LEESBURG -- Lee County Commissioner Dennis Roland offered some sobering words to citizens who had come before the Board to complain about the condition of the unpaved Old Leslie Road at Thursday night's Commission meeting.
As Sam Johnson and Paul Cayton, who had appeared before the Commission to register the same complaint last month, continued to solicit a favorable response even after Planning and Engineering Director Bob Alexander had said the road was not on the county's current paving list, Roland offered a caustic solution.
"Maybe at some point we'll go out and borrow $200 million and pave every road in the county," he said. "Then see how you like your tax bill."
Discussion of the road that has taken a beating during the unusually wet winter was part of a busy work session for the Board.
Commissioners were also updated on the Southwest Judicial Circuit's grant-funded misdemeanor probation program, got a report on the county's logo by a local marketing firm and heard a request by an official with the local Rails to Trails program that the county take over development of an 11-mile corridor that goes through part of the county.
Blake Hill, who will coordinate the Southwest Judicial Circuit's Court Services Office, reminded commissioners that "every salary, every pen, every paper clip" that is paid for by the county as part of the probation program is reimbursed to the penny.
Deidra Langstaff with Langstaff Marketing unveiled a county logo and the tagline "Lee County: Life Works Well Here" during her presentation, and Bo Johnson with the local Rails to Trails group asked that the municipalities along the 11-mile corridor "from Armena Road to downtown Albany" develop the corridor as well as pay $100,000 in debt the group has built.
"I'd like to know, during these financially strapped times, if you as a citizen of Lee County would rather have Rails to Trails or fire and EMS services for the entire county," Roland said to Bo Johnson, who made the pitch for Rails to Trails.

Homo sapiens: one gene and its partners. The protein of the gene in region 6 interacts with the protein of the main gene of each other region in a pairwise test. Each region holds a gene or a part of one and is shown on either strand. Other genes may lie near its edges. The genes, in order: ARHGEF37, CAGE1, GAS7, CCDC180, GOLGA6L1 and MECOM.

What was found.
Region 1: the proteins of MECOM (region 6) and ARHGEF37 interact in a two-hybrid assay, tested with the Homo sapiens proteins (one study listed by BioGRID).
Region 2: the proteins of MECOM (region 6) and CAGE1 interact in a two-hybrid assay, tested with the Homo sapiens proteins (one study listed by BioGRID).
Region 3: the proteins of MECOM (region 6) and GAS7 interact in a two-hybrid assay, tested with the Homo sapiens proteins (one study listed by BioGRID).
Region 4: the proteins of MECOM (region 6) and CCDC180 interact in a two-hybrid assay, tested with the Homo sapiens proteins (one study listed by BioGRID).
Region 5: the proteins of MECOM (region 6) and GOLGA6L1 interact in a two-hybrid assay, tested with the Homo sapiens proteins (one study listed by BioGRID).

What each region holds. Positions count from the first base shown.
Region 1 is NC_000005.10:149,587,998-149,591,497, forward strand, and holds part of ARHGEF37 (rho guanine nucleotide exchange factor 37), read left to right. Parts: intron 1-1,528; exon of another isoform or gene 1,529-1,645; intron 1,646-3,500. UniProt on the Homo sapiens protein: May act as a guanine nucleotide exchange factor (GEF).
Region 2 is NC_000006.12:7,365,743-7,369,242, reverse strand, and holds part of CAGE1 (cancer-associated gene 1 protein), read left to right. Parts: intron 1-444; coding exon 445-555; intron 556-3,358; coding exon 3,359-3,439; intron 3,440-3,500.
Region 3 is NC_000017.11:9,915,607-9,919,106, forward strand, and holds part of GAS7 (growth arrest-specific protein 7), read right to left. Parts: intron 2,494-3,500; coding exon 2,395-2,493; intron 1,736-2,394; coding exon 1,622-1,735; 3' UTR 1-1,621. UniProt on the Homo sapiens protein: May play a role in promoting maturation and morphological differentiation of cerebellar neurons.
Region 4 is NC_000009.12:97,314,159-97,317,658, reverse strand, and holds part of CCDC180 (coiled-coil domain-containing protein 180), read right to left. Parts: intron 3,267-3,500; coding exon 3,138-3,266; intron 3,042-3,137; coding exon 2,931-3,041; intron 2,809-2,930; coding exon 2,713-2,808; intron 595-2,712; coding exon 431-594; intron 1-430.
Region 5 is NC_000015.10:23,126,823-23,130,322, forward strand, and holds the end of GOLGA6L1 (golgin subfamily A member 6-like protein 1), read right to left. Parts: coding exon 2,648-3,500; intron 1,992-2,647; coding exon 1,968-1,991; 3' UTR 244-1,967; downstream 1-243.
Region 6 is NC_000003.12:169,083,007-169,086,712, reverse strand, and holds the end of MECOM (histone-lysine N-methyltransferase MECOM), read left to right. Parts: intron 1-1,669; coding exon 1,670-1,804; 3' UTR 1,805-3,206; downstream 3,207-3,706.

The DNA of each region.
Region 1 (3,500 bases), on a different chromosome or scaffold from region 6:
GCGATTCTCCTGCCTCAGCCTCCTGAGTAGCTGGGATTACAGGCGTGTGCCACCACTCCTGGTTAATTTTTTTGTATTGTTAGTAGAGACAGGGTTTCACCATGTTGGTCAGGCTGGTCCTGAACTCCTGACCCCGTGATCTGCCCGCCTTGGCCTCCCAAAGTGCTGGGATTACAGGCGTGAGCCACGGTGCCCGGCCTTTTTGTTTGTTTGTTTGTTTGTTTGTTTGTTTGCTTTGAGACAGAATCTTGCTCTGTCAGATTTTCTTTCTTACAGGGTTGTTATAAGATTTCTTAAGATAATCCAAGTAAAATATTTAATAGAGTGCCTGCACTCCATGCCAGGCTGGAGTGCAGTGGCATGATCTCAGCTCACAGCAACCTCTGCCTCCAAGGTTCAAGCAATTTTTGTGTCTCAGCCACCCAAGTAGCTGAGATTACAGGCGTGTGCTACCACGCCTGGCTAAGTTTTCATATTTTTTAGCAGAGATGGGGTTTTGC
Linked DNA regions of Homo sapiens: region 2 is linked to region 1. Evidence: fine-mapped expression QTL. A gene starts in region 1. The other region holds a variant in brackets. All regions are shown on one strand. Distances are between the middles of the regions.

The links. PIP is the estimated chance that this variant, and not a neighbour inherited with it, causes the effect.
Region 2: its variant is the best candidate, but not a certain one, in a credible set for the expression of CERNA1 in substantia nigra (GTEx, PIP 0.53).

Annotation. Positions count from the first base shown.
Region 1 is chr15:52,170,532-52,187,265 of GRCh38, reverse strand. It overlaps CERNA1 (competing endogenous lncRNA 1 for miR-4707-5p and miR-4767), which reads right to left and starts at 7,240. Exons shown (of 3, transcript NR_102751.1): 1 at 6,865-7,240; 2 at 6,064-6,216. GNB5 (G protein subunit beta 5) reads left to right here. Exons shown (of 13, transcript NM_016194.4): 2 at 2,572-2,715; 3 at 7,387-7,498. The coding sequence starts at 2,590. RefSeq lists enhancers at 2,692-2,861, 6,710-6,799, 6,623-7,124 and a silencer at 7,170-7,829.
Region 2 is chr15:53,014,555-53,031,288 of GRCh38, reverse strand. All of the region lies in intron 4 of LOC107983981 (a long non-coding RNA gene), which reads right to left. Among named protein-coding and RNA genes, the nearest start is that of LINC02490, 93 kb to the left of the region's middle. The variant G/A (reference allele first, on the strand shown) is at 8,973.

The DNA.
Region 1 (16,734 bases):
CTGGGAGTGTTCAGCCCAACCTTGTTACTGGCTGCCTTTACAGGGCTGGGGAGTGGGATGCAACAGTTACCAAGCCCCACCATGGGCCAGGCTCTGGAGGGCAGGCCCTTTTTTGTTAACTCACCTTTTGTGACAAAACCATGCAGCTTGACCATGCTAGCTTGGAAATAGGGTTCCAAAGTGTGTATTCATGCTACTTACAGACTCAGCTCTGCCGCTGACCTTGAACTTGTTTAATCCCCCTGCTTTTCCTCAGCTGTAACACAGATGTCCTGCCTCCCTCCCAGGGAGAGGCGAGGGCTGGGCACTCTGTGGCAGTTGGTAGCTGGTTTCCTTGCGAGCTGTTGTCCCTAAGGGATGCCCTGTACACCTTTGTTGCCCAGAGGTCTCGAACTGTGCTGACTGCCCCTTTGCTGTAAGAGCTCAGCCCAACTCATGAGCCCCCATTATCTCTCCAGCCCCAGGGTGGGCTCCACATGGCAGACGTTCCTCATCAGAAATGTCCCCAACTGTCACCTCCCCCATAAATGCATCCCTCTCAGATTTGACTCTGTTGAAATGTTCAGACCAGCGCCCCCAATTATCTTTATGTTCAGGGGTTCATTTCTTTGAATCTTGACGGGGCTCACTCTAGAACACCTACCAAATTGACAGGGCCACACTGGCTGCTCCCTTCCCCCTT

The Commission heard a report from Alexander on proposals for a floodplain mapping study that the planning director said would "better define areas in the county that are prone to flooding." The issue was brought before the County Commission when the Leesburg City Council asked for help in funding the project.
"Betty's opinion is that we definitely need this," Commissioner Betty Johnson said. "A lot of the property that is affected (in Leesburg and Smithville) are not in areas that flood."
Alexander said bids for the study ranged from a low of $74,000 (by Lanier Engineering) to a high of $139,000.
Emergency Medical Services Director Bobby Watkins told commissioners his staff had driven four emergency vehicles in their charge 205 non-emergency miles during a 15-day period from Jan. 27 to Feb. 10. His report was requested when the Commission proposed last month a new ordinance that would not allow fire and EMS personnel to use emergency vehicles to pick up food at local restaurants or convenience stores.
"We've changed our policy so that they don't sit down and eat any food they pick up," Watkins, who opposes the Board's proposed ordinance change, said. "They bring the food back to the station."
Commissioners also heard a request by Fire Chief James Howell for $21,246 in funding for uniforms and decided, upon the urging of County Administrator Alan Ours and County Attorney Jimmy Skipper, to send out a new request for proposals to do janitorial work for the county.
"I think Alan is right; if the Board is considering going to a three-day service period, you should reject all bids and start the process over," Skipper said.